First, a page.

Recently named one of the logo redesigns that missed the mark alongside Airbnb, Bing, Yahoo, AOL and Spotify, Google’s new doodle has caused quite the stir in the tech community. Whilst a redesign was expected to make the brand more visually in line with the organisation’s new holding company, Alphabet, fans and foes of the search engine giant just aren’t convinced, but why exactly has the new logo inspired such disdain?
As an experienced web design agency serving businesses and individuals throughout the North East and beyond, we can see why messing with this familiar site is grinding people’s gears so much.
Bye-bye quaint typeface
The typeface, once reminiscent of the traditional font used in newspapers and produced by typewriters, has been replaced with one more suited to children’s TV show titles and fridge magnets. Whilst we’re all for Google taking the lead when it comes to its pioneering technological advancements, its previous old serif typeface gave a juxtapositioning nod to history, tradition and authority. The old typeface was sturdy to say the least, a trusted name, reputation and logo.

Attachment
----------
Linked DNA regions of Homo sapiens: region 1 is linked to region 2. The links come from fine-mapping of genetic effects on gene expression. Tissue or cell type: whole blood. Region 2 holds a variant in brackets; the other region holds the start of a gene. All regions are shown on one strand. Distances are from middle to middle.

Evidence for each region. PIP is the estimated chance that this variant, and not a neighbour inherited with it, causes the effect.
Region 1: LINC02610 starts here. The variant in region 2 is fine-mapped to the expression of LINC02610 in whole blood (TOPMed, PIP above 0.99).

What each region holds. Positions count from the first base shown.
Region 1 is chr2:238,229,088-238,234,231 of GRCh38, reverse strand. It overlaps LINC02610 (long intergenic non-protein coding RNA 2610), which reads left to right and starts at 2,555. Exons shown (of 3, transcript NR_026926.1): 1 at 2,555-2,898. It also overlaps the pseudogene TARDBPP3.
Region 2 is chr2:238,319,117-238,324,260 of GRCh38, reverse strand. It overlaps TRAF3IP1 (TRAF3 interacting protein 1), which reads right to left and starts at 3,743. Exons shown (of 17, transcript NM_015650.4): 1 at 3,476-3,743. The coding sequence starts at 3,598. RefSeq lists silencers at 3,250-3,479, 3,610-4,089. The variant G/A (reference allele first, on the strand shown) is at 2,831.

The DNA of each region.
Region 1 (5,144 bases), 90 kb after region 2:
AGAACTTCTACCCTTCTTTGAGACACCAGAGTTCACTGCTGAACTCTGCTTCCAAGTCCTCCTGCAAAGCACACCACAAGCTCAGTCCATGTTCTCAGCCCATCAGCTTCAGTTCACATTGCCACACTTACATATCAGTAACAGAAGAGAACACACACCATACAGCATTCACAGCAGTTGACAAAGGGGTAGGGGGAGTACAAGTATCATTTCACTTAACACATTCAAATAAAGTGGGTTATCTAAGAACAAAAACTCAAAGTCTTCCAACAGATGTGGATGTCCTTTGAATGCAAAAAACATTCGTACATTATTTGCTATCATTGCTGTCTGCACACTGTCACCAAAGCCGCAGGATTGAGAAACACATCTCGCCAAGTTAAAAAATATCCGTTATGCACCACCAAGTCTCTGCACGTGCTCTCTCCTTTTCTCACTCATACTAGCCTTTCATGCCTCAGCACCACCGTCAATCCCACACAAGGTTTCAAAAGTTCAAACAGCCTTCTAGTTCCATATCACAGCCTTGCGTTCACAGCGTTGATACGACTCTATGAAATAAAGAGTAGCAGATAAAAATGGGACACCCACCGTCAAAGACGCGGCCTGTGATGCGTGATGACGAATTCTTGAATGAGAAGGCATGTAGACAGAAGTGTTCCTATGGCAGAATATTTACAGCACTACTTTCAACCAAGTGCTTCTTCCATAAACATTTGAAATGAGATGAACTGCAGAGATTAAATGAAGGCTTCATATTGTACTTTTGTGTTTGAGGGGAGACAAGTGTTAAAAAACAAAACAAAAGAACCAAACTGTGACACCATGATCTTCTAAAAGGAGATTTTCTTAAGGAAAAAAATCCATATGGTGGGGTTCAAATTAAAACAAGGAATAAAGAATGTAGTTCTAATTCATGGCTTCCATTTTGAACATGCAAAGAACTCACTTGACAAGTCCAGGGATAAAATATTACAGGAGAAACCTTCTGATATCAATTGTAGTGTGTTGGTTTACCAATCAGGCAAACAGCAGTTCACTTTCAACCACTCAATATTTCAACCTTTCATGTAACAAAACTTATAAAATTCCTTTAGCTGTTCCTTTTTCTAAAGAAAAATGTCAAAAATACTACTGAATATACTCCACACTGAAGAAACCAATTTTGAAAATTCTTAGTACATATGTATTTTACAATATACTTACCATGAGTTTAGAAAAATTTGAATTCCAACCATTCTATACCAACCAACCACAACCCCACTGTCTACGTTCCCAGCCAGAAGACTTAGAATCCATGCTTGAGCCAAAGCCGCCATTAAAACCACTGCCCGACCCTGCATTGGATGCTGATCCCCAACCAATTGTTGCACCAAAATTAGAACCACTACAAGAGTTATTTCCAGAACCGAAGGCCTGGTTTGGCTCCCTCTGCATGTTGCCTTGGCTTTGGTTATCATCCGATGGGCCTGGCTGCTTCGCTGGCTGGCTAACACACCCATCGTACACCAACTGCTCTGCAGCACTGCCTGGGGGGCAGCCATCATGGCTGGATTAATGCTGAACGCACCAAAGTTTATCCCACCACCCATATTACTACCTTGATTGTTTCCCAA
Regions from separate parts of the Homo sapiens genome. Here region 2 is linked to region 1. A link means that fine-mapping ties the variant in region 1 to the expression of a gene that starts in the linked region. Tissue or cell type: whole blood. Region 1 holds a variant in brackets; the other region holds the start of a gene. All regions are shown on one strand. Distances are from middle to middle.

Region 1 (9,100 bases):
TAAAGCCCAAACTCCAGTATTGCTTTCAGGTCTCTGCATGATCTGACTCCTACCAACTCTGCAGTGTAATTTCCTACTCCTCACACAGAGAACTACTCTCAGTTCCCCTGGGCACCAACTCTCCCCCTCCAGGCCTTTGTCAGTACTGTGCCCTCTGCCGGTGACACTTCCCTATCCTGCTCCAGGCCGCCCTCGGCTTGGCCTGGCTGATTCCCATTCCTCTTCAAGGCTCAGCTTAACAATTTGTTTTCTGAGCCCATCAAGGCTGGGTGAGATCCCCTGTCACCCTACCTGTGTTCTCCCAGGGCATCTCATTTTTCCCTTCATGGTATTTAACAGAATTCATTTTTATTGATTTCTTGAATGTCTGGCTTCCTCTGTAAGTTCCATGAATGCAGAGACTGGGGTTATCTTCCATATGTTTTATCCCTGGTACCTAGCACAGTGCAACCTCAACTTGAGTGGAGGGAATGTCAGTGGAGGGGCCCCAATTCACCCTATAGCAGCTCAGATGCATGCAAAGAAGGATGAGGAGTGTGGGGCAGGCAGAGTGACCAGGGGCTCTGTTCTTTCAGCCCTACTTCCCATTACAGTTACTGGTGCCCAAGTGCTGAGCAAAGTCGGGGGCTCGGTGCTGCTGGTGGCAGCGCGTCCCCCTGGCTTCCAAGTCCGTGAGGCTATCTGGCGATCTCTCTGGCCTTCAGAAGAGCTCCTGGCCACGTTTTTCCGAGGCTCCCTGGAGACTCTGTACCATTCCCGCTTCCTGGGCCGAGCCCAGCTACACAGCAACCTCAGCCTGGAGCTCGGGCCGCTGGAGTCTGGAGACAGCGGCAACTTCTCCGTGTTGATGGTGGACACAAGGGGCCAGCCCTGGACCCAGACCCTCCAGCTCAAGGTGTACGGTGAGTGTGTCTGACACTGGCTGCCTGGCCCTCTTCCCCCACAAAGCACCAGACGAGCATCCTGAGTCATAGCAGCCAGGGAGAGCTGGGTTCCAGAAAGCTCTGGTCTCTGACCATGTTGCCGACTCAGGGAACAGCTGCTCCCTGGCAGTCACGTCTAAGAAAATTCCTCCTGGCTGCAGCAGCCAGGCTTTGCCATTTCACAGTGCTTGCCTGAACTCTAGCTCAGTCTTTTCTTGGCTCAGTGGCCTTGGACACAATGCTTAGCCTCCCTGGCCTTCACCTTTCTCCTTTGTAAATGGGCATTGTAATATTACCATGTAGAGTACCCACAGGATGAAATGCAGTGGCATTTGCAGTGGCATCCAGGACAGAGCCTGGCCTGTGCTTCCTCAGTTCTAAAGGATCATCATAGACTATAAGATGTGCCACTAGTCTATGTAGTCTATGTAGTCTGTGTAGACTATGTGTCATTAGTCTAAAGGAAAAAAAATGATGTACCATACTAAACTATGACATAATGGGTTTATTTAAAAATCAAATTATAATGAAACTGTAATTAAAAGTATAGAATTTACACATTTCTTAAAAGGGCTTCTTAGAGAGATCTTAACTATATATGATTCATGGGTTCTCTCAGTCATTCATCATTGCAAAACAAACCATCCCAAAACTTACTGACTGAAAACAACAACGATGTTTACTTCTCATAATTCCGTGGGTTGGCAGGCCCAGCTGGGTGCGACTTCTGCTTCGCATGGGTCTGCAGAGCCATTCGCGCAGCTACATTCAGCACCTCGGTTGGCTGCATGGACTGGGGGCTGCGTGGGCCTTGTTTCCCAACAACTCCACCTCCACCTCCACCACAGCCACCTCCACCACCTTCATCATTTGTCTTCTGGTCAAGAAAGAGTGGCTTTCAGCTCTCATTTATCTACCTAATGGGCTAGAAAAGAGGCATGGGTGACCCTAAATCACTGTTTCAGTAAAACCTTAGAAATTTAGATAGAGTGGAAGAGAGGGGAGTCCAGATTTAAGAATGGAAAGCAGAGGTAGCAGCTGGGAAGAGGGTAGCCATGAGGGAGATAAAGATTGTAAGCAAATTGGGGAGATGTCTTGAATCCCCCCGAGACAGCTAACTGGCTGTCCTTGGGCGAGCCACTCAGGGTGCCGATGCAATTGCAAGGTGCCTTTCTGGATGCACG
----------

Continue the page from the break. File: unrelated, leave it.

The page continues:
The logo itself follows the trends, something we’re not accustomed to seeing Google do, with its shift to a flat sans serif and muted palette favouring the neomodern design principles that are popular throughout today’s web design world.
Whilst it’s easy to say that Google has changed over the past 17 years, with its range of products only really becoming apparent upon its recent restructuring, the new look Google was something that caught us off guard. The reasoning behind the new logo – as many of us ask ‘why now?’ – is to improve engagement with Google products across a number of platforms, apps and devices (VP of Product Management Tamar Yehoshua’s words, not ours), so is it already achieving its objective? Only time will tell.
Learning from this design fail
Whether or not Google’s new logo can be classed as a design fail is yet to be seen, as whilst feedback so far is somewhat negative, predicting how users will react over time and how they will change their preferences is impossible. Whilst getting to know what your users / customers want and need from your brand and enlisting a web designer to share the latest and greatest brand know-how are two ways to improve your chances of success, something we can learn from Google is that there is no sure-fire route to a successful rebrand.